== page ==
MINSK — Viktar Babaryka, a former Belarusian banker whose bid to challenge Alyaksandr Lukashenka in last year’s presidential election was halted by his arrest, has gone on trial.
Babaryka’s Telegram channel on February 17 showed him being brought to the courtroom at the Moscow district court in Minsk.
After he announced his intention to run for president, Babaryka, a former senior manager at the Russian-owned Belgazprombank, was arrested in June along with his son Eduard on charges of money laundering, bribery, and tax evasion.
Three days before their arrest, Belarusian authorities took control of the bank and detained more than a dozen top executives on charges of tax evasion and money laundering.
All of the accused reject the charges as politically motivated.
Dozens gathered on February 17 outside the court to support Babaryka. People waited in line to get inside the building. They were instructed not to have telephones and tablets with them.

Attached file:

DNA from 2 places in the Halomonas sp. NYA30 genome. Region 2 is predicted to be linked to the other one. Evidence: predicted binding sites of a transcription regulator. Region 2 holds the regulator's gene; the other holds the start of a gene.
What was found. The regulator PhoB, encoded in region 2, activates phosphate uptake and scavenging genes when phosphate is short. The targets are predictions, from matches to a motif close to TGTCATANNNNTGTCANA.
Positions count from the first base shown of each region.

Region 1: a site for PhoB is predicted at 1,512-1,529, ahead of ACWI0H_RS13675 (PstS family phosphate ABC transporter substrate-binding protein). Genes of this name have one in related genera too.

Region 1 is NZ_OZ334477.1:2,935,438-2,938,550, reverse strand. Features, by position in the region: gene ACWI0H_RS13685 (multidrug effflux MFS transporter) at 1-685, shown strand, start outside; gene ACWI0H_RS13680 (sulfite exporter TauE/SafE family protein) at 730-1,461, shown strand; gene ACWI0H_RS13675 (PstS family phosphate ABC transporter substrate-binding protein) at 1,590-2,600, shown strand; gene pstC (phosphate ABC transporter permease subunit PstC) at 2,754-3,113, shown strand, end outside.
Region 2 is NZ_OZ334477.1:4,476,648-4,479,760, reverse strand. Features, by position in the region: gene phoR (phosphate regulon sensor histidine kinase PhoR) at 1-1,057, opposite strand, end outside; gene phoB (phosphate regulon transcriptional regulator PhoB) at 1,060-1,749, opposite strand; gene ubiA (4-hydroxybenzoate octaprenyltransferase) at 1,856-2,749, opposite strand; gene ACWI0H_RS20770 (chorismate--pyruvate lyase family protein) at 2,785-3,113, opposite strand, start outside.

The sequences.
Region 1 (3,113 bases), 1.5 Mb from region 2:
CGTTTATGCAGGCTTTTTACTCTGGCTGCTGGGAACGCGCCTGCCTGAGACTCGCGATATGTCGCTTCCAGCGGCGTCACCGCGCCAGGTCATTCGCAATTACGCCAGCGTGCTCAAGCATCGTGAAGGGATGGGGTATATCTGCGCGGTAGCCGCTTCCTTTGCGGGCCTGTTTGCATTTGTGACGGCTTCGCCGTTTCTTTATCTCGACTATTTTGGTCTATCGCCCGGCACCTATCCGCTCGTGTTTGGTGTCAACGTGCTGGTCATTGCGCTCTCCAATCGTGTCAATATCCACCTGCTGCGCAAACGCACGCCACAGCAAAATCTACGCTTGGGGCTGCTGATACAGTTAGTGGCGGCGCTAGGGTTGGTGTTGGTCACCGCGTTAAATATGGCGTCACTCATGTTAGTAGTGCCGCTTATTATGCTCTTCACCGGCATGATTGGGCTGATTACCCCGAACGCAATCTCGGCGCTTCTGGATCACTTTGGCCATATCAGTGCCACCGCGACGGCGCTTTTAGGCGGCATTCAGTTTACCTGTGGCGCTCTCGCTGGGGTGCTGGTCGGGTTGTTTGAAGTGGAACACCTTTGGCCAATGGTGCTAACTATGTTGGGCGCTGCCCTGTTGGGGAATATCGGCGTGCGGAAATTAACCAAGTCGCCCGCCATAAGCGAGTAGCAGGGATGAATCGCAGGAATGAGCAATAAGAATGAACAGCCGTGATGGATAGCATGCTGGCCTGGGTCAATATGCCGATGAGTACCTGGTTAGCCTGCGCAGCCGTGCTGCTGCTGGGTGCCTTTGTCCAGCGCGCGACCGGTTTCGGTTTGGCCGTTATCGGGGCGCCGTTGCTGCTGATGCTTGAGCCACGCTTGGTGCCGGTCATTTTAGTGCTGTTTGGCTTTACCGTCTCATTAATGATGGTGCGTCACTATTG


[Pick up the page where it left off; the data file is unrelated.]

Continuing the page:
The case is being heard by judges from the Belarusian Supreme Court, a move that has been criticized by Babaryka and his defense team, who said that would deny them any chance of appeal in case of a guilty verdict.
Crisis In Belarus
Read our coverage as Belarusians take to the streets to demand the resignation of President Alyaksandr Lukashenka and call for new elections after official results from the August 9 presidential poll gave Lukashenka a landslide victory.
Lukashenka was declared the victor of the August 9 election, triggering protests by tens of thousands of Belarusians who say the vote was rigged. Protests have continued since then to demand Lukashenka, in power since 1994, step down.
Security officials have cracked down hard on the demonstrators, arresting thousands and pushing most top opposition figures out of the country.
Several protesters have been killed in the violence and several rights organizations say there is credible evidence of torture being used against some of those detained.
Lukashenka denies voter fraud and has refused to negotiate with the opposition led by Svyatlana Tsikhanouskaya, who supporters say actually won the August election.
The European Union, United States, Canada, and other countries have refused to recognize Lukashenka, 66, as the legitimate leader of Belarus and have slapped him and senior Belarusian officials with sanctions in response to the “falsification” of the vote and postelection crackdown.